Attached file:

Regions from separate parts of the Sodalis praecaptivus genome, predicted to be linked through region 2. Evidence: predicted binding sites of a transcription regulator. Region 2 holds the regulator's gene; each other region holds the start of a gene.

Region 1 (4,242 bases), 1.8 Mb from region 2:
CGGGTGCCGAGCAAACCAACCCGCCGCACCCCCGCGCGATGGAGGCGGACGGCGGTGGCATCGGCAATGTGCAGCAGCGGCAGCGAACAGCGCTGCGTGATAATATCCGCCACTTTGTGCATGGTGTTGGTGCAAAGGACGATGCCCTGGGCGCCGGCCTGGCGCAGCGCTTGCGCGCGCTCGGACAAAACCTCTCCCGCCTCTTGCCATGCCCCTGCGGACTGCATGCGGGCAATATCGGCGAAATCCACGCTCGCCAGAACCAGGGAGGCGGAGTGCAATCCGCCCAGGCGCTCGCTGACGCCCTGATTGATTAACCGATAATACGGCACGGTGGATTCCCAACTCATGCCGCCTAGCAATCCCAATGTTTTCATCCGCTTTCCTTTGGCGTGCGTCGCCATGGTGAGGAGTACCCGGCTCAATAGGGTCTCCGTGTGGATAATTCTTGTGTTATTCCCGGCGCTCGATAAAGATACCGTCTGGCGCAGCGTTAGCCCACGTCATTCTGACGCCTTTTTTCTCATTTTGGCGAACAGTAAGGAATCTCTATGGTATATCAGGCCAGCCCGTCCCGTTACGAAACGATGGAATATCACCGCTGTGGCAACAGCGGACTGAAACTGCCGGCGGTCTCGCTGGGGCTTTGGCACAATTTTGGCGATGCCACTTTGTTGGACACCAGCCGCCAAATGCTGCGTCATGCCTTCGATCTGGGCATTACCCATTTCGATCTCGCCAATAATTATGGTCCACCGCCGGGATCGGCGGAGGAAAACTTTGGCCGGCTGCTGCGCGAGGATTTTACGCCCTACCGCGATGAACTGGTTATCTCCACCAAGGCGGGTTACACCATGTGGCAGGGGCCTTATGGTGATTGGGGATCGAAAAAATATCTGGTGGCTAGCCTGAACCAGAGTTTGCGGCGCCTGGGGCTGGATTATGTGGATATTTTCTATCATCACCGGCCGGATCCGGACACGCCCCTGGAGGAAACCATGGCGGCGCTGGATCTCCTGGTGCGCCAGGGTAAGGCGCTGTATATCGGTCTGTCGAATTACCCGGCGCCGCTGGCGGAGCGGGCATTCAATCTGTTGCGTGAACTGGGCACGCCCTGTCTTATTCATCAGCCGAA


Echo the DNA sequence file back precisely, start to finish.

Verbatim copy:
Regions from separate parts of the Sodalis praecaptivus genome, predicted to be linked through region 2. Evidence: predicted binding sites of a transcription regulator. Region 2 holds the regulator's gene; each other region holds the start of a gene.

Region 1 (4,242 bases), 1.8 Mb from region 2:
CGGGTGCCGAGCAAACCAACCCGCCGCACCCCCGCGCGATGGAGGCGGACGGCGGTGGCATCGGCAATGTGCAGCAGCGGCAGCGAACAGCGCTGCGTGATAATATCCGCCACTTTGTGCATGGTGTTGGTGCAAAGGACGATGCCCTGGGCGCCGGCCTGGCGCAGCGCTTGCGCGCGCTCGGACAAAACCTCTCCCGCCTCTTGCCATGCCCCTGCGGACTGCATGCGGGCAATATCGGCGAAATCCACGCTCGCCAGAACCAGGGAGGCGGAGTGCAATCCGCCCAGGCGCTCGCTGACGCCCTGATTGATTAACCGATAATACGGCACGGTGGATTCCCAACTCATGCCGCCTAGCAATCCCAATGTTTTCATCCGCTTTCCTTTGGCGTGCGTCGCCATGGTGAGGAGTACCCGGCTCAATAGGGTCTCCGTGTGGATAATTCTTGTGTTATTCCCGGCGCTCGATAAAGATACCGTCTGGCGCAGCGTTAGCCCACGTCATTCTGACGCCTTTTTTCTCATTTTGGCGAACAGTAAGGAATCTCTATGGTATATCAGGCCAGCCCGTCCCGTTACGAAACGATGGAATATCACCGCTGTGGCAACAGCGGACTGAAACTGCCGGCGGTCTCGCTGGGGCTTTGGCACAATTTTGGCGATGCCACTTTGTTGGACACCAGCCGCCAAATGCTGCGTCATGCCTTCGATCTGGGCATTACCCATTTCGATCTCGCCAATAATTATGGTCCACCGCCGGGATCGGCGGAGGAAAACTTTGGCCGGCTGCTGCGCGAGGATTTTACGCCCTACCGCGATGAACTGGTTATCTCCACCAAGGCGGGTTACACCATGTGGCAGGGGCCTTATGGTGATTGGGGATCGAAAAAATATCTGGTGGCTAGCCTGAACCAGAGTTTGCGGCGCCTGGGGCTGGATTATGTGGATATTTTCTATCATCACCGGCCGGATCCGGACACGCCCCTGGAGGAAACCATGGCGGCGCTGGATCTCCTGGTGCGCCAGGGTAAGGCGCTGTATATCGGTCTGTCGAATTACCCGGCGCCGCTGGCGGAGCGGGCATTCAATCTGTTGCGTGAACTGGGCACGCCCTGTCTTATTCATCAGCCGAA